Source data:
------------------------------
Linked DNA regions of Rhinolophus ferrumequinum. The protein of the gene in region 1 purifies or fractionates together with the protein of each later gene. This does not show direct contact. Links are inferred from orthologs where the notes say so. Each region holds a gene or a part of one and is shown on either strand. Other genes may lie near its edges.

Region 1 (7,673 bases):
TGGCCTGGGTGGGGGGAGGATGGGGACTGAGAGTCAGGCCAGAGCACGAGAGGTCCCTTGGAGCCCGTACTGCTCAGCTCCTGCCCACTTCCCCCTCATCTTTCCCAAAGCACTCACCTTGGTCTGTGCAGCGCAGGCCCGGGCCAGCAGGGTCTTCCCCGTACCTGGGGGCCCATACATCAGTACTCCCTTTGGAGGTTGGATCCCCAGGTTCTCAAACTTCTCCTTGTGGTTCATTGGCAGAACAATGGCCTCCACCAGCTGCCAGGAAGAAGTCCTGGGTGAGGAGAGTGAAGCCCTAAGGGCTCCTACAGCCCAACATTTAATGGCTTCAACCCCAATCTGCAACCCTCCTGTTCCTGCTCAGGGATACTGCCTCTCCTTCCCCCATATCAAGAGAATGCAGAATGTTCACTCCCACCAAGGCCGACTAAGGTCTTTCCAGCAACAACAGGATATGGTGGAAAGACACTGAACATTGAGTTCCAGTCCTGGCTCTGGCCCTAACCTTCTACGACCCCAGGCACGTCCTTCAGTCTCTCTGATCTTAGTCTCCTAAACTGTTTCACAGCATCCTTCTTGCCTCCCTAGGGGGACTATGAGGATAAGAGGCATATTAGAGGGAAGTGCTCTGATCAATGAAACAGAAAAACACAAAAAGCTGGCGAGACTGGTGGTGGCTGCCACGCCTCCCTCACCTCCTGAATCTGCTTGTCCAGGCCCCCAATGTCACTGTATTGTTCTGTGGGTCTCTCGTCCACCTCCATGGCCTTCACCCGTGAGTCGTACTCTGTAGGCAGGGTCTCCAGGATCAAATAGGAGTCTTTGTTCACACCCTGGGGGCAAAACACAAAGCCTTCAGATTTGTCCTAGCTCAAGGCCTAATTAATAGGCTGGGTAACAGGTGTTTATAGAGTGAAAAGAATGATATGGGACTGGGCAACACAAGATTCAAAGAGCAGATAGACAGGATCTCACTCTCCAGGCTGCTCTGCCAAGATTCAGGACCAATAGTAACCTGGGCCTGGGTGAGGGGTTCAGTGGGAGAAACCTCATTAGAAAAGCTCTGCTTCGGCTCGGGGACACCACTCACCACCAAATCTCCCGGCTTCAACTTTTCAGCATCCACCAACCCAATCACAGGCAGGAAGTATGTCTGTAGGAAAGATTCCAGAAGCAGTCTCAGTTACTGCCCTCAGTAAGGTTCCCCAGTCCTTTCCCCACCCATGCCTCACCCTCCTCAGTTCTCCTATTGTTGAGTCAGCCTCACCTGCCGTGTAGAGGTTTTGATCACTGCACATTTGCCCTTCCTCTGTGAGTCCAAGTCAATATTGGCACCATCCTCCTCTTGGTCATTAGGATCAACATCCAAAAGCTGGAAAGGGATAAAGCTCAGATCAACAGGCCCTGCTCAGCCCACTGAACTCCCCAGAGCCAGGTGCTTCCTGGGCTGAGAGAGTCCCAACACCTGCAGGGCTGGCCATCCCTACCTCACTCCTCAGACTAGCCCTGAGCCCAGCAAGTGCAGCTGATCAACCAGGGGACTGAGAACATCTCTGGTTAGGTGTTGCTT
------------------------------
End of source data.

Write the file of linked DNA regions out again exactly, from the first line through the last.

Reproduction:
Linked DNA regions of Rhinolophus ferrumequinum. The protein of the gene in region 1 purifies or fractionates together with the protein of each later gene. This does not show direct contact. Links are inferred from orthologs where the notes say so. Each region holds a gene or a part of one and is shown on either strand. Other genes may lie near its edges.

Region 1 (7,673 bases):
TGGCCTGGGTGGGGGGAGGATGGGGACTGAGAGTCAGGCCAGAGCACGAGAGGTCCCTTGGAGCCCGTACTGCTCAGCTCCTGCCCACTTCCCCCTCATCTTTCCCAAAGCACTCACCTTGGTCTGTGCAGCGCAGGCCCGGGCCAGCAGGGTCTTCCCCGTACCTGGGGGCCCATACATCAGTACTCCCTTTGGAGGTTGGATCCCCAGGTTCTCAAACTTCTCCTTGTGGTTCATTGGCAGAACAATGGCCTCCACCAGCTGCCAGGAAGAAGTCCTGGGTGAGGAGAGTGAAGCCCTAAGGGCTCCTACAGCCCAACATTTAATGGCTTCAACCCCAATCTGCAACCCTCCTGTTCCTGCTCAGGGATACTGCCTCTCCTTCCCCCATATCAAGAGAATGCAGAATGTTCACTCCCACCAAGGCCGACTAAGGTCTTTCCAGCAACAACAGGATATGGTGGAAAGACACTGAACATTGAGTTCCAGTCCTGGCTCTGGCCCTAACCTTCTACGACCCCAGGCACGTCCTTCAGTCTCTCTGATCTTAGTCTCCTAAACTGTTTCACAGCATCCTTCTTGCCTCCCTAGGGGGACTATGAGGATAAGAGGCATATTAGAGGGAAGTGCTCTGATCAATGAAACAGAAAAACACAAAAAGCTGGCGAGACTGGTGGTGGCTGCCACGCCTCCCTCACCTCCTGAATCTGCTTGTCCAGGCCCCCAATGTCACTGTATTGTTCTGTGGGTCTCTCGTCCACCTCCATGGCCTTCACCCGTGAGTCGTACTCTGTAGGCAGGGTCTCCAGGATCAAATAGGAGTCTTTGTTCACACCCTGGGGGCAAAACACAAAGCCTTCAGATTTGTCCTAGCTCAAGGCCTAATTAATAGGCTGGGTAACAGGTGTTTATAGAGTGAAAAGAATGATATGGGACTGGGCAACACAAGATTCAAAGAGCAGATAGACAGGATCTCACTCTCCAGGCTGCTCTGCCAAGATTCAGGACCAATAGTAACCTGGGCCTGGGTGAGGGGTTCAGTGGGAGAAACCTCATTAGAAAAGCTCTGCTTCGGCTCGGGGACACCACTCACCACCAAATCTCCCGGCTTCAACTTTTCAGCATCCACCAACCCAATCACAGGCAGGAAGTATGTCTGTAGGAAAGATTCCAGAAGCAGTCTCAGTTACTGCCCTCAGTAAGGTTCCCCAGTCCTTTCCCCACCCATGCCTCACCCTCCTCAGTTCTCCTATTGTTGAGTCAGCCTCACCTGCCGTGTAGAGGTTTTGATCACTGCACATTTGCCCTTCCTCTGTGAGTCCAAGTCAATATTGGCACCATCCTCCTCTTGGTCATTAGGATCAACATCCAAAAGCTGGAAAGGGATAAAGCTCAGATCAACAGGCCCTGCTCAGCCCACTGAACTCCCCAGAGCCAGGTGCTTCCTGGGCTGAGAGAGTCCCAACACCTGCAGGGCTGGCCATCCCTACCTCACTCCTCAGACTAGCCCTGAGCCCAGCAAGTGCAGCTGATCAACCAGGGGACTGAGAACATCTCTGGTTAGGTGTTGCTT